Type (Physical Science, Earth Science, Life Science, Social Science, Mathematics and Computer Science, Engineering, Other)
Grade Level (Elementary, Middle, High School)
Difficulty of Project (Easy, Medium, Hard)
Varies, less than $100 for powders and paints. If you're on a budget, be sure to ask for samples or buy the value packs!
All materials, although non-toxic, are not edible. Please do not get of the materials into your eyes. Immediately flush out with water if eye-contact is made and seek medical attention.
Approximate Time Required to Complete the Project (hours, days, weeks)
About 3-5 days, with research time and write-ups included.
- What is the project about? Students will investigate the illumination durations and intensities of different luminous substances of different colors of the spectrum.
- What are the goals? As a result, students will gain knowledge (and have FUN while doing it) as well as know what and why a certain color has a longer glow time/glows brighter than others through experimentation and research.
Materials and Equipment / Ingredients
What materials are required?
- Glow powders in the colors of the spectrum- red, orange, yellow, green, aqua, blue, violet, white
- Glow paints in the colors of the spectrum- red, orange, yellow, green, aqua, blue, violet, white
- (Please note that for the glow-product, experimenters are required to know what it is made of; if this is not on the label, please ask the manufacturer or retailer for this information)
- Labels and Jars for all substances and colors
- A bright light source such as a florescent lamp
- A very dark room
- Video camera with timer to record progression (a tripod is highly recommended)
Where can the materials be found?
Glow powders and paints can be obtained at a local craft store, specialty stores, or on the internet. They may be costly if you buy separately. The best way to get around this if you're on a budget is to buy in value packs or ask for samples. Labels and Jars can be found at a general store or a drug store as baby food jars are a very popular,”green”, and economical choice for projects. Many households already contain bright light sources, but these lamps can be alternatively obtained at hardware stores. Video cameras can be bought at electronic stores.
Everyone enjoys a little light in their life. Kids are especially fascinated with the eerie, ethereal glow that is given off by luminous substances. They're fascinated with the fact that it can produce such a special light with no batteries or electricity. Green is without a doubt the most popular glowing color we have today and it is with a reason. But why?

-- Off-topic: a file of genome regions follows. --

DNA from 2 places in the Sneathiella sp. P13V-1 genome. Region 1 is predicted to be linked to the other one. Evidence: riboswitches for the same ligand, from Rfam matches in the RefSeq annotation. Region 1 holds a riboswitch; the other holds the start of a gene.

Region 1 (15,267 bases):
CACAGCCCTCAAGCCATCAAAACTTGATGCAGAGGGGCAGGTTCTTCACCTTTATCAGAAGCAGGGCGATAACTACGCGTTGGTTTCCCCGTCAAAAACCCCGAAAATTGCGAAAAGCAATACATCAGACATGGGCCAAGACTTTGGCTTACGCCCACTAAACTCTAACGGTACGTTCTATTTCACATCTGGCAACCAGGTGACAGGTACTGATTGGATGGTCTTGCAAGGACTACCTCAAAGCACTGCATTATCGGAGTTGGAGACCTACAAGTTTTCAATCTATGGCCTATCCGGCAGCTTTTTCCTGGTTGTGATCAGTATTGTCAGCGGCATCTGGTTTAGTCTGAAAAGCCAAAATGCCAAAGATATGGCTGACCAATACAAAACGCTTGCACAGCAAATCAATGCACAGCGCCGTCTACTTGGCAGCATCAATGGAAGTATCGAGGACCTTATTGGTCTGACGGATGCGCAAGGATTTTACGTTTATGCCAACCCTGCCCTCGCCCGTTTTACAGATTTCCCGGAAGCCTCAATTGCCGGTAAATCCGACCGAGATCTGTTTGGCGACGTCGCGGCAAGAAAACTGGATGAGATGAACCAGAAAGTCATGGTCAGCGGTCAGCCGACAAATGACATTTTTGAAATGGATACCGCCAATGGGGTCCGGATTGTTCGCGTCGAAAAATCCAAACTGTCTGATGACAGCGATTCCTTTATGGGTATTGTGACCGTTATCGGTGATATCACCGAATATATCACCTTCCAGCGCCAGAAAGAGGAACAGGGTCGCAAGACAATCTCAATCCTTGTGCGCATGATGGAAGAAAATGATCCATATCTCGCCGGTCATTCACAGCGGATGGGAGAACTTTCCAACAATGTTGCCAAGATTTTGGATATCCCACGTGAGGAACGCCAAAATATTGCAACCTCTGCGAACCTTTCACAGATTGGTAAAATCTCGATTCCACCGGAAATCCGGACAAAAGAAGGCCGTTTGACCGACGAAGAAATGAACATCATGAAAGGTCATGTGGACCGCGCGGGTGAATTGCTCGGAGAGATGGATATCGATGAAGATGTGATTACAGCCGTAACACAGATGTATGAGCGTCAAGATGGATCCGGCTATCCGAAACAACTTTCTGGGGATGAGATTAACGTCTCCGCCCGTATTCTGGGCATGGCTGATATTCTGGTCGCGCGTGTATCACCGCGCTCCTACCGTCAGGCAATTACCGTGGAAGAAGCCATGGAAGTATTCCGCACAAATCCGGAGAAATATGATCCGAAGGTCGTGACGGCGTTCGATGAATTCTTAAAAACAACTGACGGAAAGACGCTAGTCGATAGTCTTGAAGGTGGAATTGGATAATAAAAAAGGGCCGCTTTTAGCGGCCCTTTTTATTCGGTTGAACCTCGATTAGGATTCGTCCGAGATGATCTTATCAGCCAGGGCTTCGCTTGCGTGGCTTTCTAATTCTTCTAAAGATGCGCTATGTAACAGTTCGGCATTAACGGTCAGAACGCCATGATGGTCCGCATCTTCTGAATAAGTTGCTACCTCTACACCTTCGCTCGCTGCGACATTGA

It is a fact that different substances make these different colors. Each of these substances have their own chemical compositions that can absorb more or less light. This causes a difference in wavelengths, glow intensity, and glow duration.
Diagrams and Pictures
- What are the different substances that luminous materials are made of?
- What are the properties of their compositions?
- How do these substances sustain their special glow without the use of an external power source for the duration of their glow?
- What are the individual wavelengths of the different colors of the spectrum?
- Why are certain colors more difficult to create than others?
Terms, Concepts and Questions to Start Background Research
Phosphorescence, electrons, photons, wavelengths, properties of light, basic knowledge of chemical composition
Note: This is to be done in a room that is available to be undisturbed for the duration of the experiment. You must be able to turn the light source on to “charge” the substances and turn all light sources completely off after they receive their boost. A pitch black room is highly recommended.
- Gather all materials and place each color/ substance in a small separate jars with distinguishing labels that mark the color.
- Place these substance-filled jars side-by-side in a line for clarity under florescent lamps. It is recommended that 2 lamps be used and the powder be separated from the paints to insure an even, controlled illumination.
- Set the video camera on a tripod (and to night-mode), timer, and direct it at the experiment. You can turn the camera to record at this point.
- Turn on the lamp(s) so that they get charged at exactly the same time for about 1 minute.
- After 1 minute, turn off all light sources so that the room is completely dark (except for the glow of the substances).
- You can expect to have this set-up for at least 12 hours. The ideal time to check on the experiment would be at 15 hours. During this time you can record your initial thoughts on the color intensities. You can either give a numerical rating or a description for this.
- Once time is up, check on the experiment and record your observations by looking at the recorded video as well as what is in front of you.
Diagrams or Pictures
b) Experimental Setup
Suggested chart for recording data
Color Intensity Rating
References to related books
Kendell, David Fluorescence And Phosphorescence (2008)